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Islamic Finance News: Islamic Banks profit rises in the second-quarter

  • Qatar: Qatar Islamic Bank (QIB), the Gulf state’s largest sharia-compliant lender by assets, beat analysts’ forecasts as it reported a 13.7 percent jump in second-quarter net profit on Monday, according to Reuters calculations. It made a net profit of 562.6 million riyals ($154.5 million) during the three months to June 30, compared with 494.7 million riyals in the same period a year earlier, Reuters calculated from financial statements in the absence of a quarterly earnings breakdown.
  • Saudi Arabia:  Contracting giant Saudi Binladin Group (SBG) has repaid a 1 billion riyal ($266.7 million) Islamic bond that matured in late June, a sign of modestly easing pressure on the embattled firm, banking sources told Reuters on Thursday. The payment came after a delay of several weeks and used money from a 2.5 billion riyal loan the company secured from two local banks in May, the banking sources said.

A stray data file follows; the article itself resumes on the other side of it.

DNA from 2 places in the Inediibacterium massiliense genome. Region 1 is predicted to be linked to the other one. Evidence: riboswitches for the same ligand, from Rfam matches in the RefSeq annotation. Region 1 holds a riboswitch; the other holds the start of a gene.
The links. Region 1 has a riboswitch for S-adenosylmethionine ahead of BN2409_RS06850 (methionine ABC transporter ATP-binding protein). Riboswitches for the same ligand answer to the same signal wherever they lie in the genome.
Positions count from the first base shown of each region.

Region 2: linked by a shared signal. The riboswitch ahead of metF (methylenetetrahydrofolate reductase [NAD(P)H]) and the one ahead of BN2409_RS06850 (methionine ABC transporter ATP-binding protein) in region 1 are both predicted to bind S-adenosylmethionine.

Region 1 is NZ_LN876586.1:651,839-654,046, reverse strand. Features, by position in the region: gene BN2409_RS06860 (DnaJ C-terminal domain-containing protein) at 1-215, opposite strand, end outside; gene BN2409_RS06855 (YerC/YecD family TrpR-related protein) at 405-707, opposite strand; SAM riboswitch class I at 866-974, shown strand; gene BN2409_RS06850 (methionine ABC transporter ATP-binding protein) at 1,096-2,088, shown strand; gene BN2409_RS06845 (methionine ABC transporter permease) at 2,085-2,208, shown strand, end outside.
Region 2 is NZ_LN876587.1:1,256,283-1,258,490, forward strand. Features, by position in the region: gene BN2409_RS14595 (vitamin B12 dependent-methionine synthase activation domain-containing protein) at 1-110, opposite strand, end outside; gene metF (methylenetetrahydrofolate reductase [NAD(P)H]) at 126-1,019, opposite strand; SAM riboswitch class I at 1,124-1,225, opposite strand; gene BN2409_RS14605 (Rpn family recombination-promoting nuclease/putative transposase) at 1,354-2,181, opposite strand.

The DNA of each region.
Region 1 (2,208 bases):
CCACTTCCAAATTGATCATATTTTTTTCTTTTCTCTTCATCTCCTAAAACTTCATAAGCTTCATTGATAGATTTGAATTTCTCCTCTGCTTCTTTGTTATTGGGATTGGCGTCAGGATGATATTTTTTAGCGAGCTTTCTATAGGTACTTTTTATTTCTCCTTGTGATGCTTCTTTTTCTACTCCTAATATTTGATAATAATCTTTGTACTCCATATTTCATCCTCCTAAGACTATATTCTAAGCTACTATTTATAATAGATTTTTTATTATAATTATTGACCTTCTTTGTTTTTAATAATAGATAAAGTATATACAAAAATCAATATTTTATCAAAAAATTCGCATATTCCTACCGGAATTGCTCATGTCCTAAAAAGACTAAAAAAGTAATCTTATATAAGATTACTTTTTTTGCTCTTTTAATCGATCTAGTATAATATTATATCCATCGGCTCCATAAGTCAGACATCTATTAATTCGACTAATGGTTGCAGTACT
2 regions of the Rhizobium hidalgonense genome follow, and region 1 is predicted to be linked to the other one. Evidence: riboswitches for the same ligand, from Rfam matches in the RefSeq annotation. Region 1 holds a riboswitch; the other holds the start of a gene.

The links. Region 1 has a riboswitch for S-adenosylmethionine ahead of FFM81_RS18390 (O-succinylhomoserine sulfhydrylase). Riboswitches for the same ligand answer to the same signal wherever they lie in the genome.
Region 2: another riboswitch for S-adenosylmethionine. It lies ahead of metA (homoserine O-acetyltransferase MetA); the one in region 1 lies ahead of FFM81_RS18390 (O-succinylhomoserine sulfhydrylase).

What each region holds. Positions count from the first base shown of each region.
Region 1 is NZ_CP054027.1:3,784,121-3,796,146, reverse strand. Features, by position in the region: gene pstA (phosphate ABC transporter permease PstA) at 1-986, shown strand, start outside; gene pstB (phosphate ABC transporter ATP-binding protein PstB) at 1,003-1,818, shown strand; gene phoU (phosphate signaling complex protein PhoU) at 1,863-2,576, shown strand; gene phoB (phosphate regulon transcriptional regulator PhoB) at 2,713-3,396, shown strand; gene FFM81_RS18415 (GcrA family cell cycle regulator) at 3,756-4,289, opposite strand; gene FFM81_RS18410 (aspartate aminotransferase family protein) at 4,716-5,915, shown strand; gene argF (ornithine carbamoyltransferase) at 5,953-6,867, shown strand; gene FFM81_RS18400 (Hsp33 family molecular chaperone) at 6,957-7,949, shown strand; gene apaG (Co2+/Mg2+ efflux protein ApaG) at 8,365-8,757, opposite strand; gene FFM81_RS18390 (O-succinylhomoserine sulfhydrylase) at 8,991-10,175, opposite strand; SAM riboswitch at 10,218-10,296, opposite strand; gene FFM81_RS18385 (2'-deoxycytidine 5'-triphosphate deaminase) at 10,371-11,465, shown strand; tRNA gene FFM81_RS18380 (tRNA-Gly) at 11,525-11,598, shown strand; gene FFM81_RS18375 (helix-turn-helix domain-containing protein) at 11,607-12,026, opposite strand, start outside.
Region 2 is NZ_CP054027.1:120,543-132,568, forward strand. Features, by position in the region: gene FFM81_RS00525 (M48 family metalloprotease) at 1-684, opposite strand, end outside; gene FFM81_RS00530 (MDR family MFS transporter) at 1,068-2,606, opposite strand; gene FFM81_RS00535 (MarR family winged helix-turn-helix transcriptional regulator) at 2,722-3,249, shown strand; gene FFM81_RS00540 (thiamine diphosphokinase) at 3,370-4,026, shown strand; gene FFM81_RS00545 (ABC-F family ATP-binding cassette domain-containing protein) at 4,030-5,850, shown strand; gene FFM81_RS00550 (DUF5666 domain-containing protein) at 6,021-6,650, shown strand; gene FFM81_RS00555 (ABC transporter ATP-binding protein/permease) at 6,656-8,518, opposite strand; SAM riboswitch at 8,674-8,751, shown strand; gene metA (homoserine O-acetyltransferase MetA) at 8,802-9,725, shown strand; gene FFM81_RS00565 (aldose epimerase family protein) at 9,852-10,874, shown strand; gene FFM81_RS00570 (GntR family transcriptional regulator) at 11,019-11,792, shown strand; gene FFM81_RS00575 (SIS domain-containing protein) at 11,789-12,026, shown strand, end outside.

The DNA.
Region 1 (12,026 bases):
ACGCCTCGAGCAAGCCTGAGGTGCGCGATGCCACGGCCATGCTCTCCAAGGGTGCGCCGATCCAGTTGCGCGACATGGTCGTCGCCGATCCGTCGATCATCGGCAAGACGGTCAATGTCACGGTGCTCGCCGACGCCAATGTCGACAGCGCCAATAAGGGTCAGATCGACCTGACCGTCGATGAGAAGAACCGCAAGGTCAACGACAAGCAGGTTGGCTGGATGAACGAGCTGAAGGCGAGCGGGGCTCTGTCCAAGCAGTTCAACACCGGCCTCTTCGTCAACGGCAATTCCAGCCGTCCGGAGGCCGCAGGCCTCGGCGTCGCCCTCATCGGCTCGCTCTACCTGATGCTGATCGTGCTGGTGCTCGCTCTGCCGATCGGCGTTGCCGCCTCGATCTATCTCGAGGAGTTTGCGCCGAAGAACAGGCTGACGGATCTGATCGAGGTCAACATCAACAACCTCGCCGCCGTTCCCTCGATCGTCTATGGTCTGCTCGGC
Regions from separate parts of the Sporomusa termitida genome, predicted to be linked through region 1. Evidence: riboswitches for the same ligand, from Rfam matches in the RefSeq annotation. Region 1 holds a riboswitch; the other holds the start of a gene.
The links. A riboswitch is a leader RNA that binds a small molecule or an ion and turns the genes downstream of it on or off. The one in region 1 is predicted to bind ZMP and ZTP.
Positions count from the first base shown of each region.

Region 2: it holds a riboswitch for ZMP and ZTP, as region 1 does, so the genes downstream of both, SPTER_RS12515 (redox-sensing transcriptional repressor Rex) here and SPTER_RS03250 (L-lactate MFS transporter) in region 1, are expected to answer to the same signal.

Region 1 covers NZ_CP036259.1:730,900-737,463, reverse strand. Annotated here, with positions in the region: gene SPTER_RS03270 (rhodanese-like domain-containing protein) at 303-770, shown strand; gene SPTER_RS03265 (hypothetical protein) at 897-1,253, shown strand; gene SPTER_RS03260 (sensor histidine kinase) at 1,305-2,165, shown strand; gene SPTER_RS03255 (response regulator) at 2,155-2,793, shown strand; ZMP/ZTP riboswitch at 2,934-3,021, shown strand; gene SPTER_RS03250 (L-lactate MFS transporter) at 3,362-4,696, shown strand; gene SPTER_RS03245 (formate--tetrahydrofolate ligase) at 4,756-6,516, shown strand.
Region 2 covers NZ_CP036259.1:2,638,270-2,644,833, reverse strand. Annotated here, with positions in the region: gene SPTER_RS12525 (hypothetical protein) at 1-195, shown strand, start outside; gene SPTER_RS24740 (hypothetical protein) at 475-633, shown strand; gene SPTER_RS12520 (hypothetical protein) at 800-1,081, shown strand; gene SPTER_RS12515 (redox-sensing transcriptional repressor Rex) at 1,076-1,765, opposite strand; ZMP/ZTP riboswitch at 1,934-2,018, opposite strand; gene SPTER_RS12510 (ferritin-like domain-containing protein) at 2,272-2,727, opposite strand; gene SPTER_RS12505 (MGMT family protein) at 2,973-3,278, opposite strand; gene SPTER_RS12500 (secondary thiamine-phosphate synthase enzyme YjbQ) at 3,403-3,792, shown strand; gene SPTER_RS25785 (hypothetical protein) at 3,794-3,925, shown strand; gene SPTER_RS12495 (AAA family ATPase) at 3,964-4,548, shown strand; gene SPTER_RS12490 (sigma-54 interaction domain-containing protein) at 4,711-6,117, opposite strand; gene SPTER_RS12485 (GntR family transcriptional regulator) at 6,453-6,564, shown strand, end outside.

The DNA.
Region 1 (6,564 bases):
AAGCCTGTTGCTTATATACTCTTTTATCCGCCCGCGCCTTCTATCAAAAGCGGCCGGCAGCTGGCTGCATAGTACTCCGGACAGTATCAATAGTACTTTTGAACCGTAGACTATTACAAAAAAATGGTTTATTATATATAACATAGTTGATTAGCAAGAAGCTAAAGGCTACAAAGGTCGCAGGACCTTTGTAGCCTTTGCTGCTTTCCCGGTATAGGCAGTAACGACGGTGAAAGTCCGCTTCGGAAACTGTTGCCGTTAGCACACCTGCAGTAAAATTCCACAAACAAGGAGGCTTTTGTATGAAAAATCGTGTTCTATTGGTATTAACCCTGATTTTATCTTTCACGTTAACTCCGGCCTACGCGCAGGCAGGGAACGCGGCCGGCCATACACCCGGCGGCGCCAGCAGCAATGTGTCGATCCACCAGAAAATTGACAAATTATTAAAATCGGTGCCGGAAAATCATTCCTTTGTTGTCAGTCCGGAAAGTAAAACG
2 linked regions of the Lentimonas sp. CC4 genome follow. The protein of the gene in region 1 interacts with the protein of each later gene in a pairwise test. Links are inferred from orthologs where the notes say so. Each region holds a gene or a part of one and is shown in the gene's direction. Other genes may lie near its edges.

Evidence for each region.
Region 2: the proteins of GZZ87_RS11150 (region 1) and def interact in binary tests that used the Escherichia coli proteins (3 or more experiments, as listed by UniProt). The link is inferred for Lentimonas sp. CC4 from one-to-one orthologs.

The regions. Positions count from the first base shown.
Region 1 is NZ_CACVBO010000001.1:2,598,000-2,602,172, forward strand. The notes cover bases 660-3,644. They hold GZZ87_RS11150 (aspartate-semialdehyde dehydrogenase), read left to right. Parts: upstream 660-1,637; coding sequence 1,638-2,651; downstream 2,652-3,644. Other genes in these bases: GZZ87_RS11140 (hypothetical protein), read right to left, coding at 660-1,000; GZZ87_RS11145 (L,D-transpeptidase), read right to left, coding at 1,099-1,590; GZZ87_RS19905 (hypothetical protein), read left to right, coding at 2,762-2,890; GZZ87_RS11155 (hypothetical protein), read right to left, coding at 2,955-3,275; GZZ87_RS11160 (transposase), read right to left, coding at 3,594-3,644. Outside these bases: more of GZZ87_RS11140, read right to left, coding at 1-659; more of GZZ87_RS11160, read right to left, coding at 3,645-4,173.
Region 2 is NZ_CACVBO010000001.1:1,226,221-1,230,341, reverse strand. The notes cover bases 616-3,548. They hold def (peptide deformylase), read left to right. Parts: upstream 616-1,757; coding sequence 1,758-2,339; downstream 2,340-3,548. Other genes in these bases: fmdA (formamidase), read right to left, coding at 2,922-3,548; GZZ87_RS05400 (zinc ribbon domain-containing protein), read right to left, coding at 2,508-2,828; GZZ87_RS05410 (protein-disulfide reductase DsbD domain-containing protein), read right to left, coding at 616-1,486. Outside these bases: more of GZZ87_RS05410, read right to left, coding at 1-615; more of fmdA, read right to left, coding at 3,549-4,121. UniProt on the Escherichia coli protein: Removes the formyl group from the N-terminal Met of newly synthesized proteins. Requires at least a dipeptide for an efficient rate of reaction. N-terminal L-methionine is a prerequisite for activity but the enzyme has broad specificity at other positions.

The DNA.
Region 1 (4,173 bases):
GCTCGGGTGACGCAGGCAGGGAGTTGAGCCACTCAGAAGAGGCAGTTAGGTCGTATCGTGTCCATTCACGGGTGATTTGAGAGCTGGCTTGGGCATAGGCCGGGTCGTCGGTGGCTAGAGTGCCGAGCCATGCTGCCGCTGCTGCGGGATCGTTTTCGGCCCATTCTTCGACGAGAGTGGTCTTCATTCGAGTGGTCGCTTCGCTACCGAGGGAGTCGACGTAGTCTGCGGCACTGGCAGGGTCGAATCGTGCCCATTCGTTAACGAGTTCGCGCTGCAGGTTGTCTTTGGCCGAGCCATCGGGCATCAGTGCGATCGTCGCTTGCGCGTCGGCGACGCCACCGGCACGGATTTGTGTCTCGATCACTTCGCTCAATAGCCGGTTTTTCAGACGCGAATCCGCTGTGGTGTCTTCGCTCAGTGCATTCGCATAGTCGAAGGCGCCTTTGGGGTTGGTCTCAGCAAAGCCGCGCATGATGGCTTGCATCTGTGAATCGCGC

• United Arab Emirates: Growth in demand for business credit in the United Arab Emirates slowed during the three months through June, especially in Dubai, according to a central bank survey published on Thursday. The net balance measure for business lending – the weighted percentage of respondents reporting an increase in demand for loans minus those reporting a fall in demand – fell to plus 3.1 in the quarter from plus 13.6 in the previous quarter.
  • Dubai: Noor Bank’s US$500 million debuts Tier 1 Sukuk on Nasdaq Dubai. It was the 11th Sukuk listing in Dubai this year, as well as the first perpetual Tier 1 Sukuk issued this year from the UAE. The total nominal value of listings in Dubai has reached US$44.56 billion, demonstrating the robust growth Dubai has achieved as the leading global center for Sukuk listings.
  • Oman: Omani banks’ large exposure to the real-estate sector, according to the Central Bank of Oman (CBO), could leave them vulnerable to a weakening property market. In its Financial Stability Report, the central bank said banks have substantial direct and indirect exposure to the real-estate sector and this is a potential source of vulnerability.

(EBCTV)